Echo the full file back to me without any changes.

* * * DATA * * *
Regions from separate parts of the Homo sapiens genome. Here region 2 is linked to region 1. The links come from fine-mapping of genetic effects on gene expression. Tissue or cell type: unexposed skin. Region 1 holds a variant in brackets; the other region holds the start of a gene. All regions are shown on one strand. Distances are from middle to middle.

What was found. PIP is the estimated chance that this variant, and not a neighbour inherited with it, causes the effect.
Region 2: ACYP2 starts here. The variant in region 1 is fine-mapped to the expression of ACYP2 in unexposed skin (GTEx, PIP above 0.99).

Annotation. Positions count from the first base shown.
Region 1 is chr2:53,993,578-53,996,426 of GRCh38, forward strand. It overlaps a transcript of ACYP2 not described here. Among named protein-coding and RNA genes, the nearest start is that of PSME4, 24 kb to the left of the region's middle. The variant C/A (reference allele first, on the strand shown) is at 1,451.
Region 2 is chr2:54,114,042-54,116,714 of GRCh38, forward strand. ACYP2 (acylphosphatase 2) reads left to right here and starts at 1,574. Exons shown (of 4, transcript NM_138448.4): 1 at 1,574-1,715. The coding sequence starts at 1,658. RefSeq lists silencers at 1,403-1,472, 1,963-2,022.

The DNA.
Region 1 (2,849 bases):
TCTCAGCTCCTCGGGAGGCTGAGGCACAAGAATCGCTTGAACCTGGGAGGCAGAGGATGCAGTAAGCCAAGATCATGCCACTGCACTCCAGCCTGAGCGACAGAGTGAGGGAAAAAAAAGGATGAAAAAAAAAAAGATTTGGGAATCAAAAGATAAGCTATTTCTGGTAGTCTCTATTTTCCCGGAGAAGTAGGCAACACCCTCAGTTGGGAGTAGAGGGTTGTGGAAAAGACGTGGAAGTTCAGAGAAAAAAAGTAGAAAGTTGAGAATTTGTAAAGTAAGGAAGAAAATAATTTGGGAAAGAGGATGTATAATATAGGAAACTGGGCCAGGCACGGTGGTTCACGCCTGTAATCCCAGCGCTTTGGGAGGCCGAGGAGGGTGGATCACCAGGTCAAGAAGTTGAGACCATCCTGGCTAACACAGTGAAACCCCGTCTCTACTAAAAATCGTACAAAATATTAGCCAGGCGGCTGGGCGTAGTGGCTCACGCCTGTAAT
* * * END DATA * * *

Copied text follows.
Regions from separate parts of the Homo sapiens genome. Here region 2 is linked to region 1. The links come from fine-mapping of genetic effects on gene expression. Tissue or cell type: unexposed skin. Region 1 holds a variant in brackets; the other region holds the start of a gene. All regions are shown on one strand. Distances are from middle to middle.

What was found. PIP is the estimated chance that this variant, and not a neighbour inherited with it, causes the effect.
Region 2: ACYP2 starts here. The variant in region 1 is fine-mapped to the expression of ACYP2 in unexposed skin (GTEx, PIP above 0.99).

Annotation. Positions count from the first base shown.
Region 1 is chr2:53,993,578-53,996,426 of GRCh38, forward strand. It overlaps a transcript of ACYP2 not described here. Among named protein-coding and RNA genes, the nearest start is that of PSME4, 24 kb to the left of the region's middle. The variant C/A (reference allele first, on the strand shown) is at 1,451.
Region 2 is chr2:54,114,042-54,116,714 of GRCh38, forward strand. ACYP2 (acylphosphatase 2) reads left to right here and starts at 1,574. Exons shown (of 4, transcript NM_138448.4): 1 at 1,574-1,715. The coding sequence starts at 1,658. RefSeq lists silencers at 1,403-1,472, 1,963-2,022.

The DNA.
Region 1 (2,849 bases):
TCTCAGCTCCTCGGGAGGCTGAGGCACAAGAATCGCTTGAACCTGGGAGGCAGAGGATGCAGTAAGCCAAGATCATGCCACTGCACTCCAGCCTGAGCGACAGAGTGAGGGAAAAAAAAGGATGAAAAAAAAAAAGATTTGGGAATCAAAAGATAAGCTATTTCTGGTAGTCTCTATTTTCCCGGAGAAGTAGGCAACACCCTCAGTTGGGAGTAGAGGGTTGTGGAAAAGACGTGGAAGTTCAGAGAAAAAAAGTAGAAAGTTGAGAATTTGTAAAGTAAGGAAGAAAATAATTTGGGAAAGAGGATGTATAATATAGGAAACTGGGCCAGGCACGGTGGTTCACGCCTGTAATCCCAGCGCTTTGGGAGGCCGAGGAGGGTGGATCACCAGGTCAAGAAGTTGAGACCATCCTGGCTAACACAGTGAAACCCCGTCTCTACTAAAAATCGTACAAAATATTAGCCAGGCGGCTGGGCGTAGTGGCTCACGCCTGTAAT